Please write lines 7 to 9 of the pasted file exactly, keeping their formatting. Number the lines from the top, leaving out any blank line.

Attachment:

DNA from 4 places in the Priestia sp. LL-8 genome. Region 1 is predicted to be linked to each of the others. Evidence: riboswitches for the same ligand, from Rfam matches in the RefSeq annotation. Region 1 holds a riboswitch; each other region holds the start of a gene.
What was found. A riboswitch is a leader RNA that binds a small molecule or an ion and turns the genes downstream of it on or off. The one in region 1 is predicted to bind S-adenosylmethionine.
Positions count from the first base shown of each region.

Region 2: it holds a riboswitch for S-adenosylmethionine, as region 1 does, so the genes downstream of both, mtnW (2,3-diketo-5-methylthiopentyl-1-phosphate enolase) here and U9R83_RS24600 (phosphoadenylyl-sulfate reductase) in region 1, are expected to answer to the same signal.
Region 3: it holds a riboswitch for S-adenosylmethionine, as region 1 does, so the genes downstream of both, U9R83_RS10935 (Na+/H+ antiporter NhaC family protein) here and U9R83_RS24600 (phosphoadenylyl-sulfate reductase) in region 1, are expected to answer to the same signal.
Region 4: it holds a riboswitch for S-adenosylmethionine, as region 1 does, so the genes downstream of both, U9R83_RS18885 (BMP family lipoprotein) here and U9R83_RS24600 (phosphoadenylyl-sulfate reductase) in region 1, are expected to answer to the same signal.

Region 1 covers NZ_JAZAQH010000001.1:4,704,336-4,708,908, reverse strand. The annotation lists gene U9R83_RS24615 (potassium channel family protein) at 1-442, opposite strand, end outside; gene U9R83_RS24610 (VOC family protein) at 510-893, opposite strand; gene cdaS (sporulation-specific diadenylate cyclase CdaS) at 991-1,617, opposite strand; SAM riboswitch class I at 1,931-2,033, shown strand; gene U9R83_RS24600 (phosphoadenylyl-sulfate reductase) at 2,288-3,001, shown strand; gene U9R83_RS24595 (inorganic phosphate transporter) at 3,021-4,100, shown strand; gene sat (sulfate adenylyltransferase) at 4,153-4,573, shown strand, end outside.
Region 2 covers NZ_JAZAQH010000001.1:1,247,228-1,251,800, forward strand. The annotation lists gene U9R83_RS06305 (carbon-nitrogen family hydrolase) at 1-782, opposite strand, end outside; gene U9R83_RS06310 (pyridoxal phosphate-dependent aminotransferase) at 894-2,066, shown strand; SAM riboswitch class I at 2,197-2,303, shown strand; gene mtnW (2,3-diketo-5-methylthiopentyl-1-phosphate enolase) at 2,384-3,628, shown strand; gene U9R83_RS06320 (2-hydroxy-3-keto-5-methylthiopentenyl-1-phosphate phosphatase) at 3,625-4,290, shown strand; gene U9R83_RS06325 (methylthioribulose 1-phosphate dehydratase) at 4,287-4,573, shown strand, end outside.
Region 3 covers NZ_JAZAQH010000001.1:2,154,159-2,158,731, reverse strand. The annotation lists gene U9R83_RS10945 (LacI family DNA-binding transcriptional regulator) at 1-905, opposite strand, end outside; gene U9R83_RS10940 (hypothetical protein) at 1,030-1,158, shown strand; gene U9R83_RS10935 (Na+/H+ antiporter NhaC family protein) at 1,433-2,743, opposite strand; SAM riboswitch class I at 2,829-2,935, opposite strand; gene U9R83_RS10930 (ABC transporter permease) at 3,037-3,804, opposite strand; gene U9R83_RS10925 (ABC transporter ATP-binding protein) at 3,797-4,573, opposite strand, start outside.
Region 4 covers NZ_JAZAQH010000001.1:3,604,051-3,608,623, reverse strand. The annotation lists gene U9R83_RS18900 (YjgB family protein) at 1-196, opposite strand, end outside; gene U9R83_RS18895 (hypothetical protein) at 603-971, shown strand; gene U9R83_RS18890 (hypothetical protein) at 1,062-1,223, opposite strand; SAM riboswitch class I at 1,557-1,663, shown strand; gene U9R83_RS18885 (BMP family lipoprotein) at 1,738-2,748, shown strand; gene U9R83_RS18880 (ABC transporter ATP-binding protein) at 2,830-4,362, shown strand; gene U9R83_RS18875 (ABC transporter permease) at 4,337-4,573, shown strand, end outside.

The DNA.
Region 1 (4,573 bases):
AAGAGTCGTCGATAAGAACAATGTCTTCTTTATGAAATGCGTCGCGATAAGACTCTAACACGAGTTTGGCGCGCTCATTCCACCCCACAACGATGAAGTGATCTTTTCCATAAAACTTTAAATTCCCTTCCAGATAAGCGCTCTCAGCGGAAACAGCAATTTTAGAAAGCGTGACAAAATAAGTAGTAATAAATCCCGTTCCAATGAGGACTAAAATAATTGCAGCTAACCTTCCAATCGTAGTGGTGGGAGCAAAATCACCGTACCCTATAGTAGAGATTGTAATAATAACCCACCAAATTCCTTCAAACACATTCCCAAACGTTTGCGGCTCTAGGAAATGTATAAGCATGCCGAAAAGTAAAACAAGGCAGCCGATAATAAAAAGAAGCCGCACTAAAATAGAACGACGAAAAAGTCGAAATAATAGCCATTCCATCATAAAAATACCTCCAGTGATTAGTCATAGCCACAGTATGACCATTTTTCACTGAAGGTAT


Region 1 covers NZ_JAZAQH010000001.1:4,704,336-4,708,908, reverse strand. The annotation lists gene U9R83_RS24615 (potassium channel family protein) at 1-442, opposite strand, end outside; gene U9R83_RS24610 (VOC family protein) at 510-893, opposite strand; gene cdaS (sporulation-specific diadenylate cyclase CdaS) at 991-1,617, opposite strand; SAM riboswitch class I at 1,931-2,033, shown strand; gene U9R83_RS24600 (phosphoadenylyl-sulfate reductase) at 2,288-3,001, shown strand; gene U9R83_RS24595 (inorganic phosphate transporter) at 3,021-4,100, shown strand; gene sat (sulfate adenylyltransferase) at 4,153-4,573, shown strand, end outside.
Region 2 covers NZ_JAZAQH010000001.1:1,247,228-1,251,800, forward strand. The annotation lists gene U9R83_RS06305 (carbon-nitrogen family hydrolase) at 1-782, opposite strand, end outside; gene U9R83_RS06310 (pyridoxal phosphate-dependent aminotransferase) at 894-2,066, shown strand; SAM riboswitch class I at 2,197-2,303, shown strand; gene mtnW (2,3-diketo-5-methylthiopentyl-1-phosphate enolase) at 2,384-3,628, shown strand; gene U9R83_RS06320 (2-hydroxy-3-keto-5-methylthiopentenyl-1-phosphate phosphatase) at 3,625-4,290, shown strand; gene U9R83_RS06325 (methylthioribulose 1-phosphate dehydratase) at 4,287-4,573, shown strand, end outside.
Region 3 covers NZ_JAZAQH010000001.1:2,154,159-2,158,731, reverse strand. The annotation lists gene U9R83_RS10945 (LacI family DNA-binding transcriptional regulator) at 1-905, opposite strand, end outside; gene U9R83_RS10940 (hypothetical protein) at 1,030-1,158, shown strand; gene U9R83_RS10935 (Na+/H+ antiporter NhaC family protein) at 1,433-2,743, opposite strand; SAM riboswitch class I at 2,829-2,935, opposite strand; gene U9R83_RS10930 (ABC transporter permease) at 3,037-3,804, opposite strand; gene U9R83_RS10925 (ABC transporter ATP-binding protein) at 3,797-4,573, opposite strand, start outside.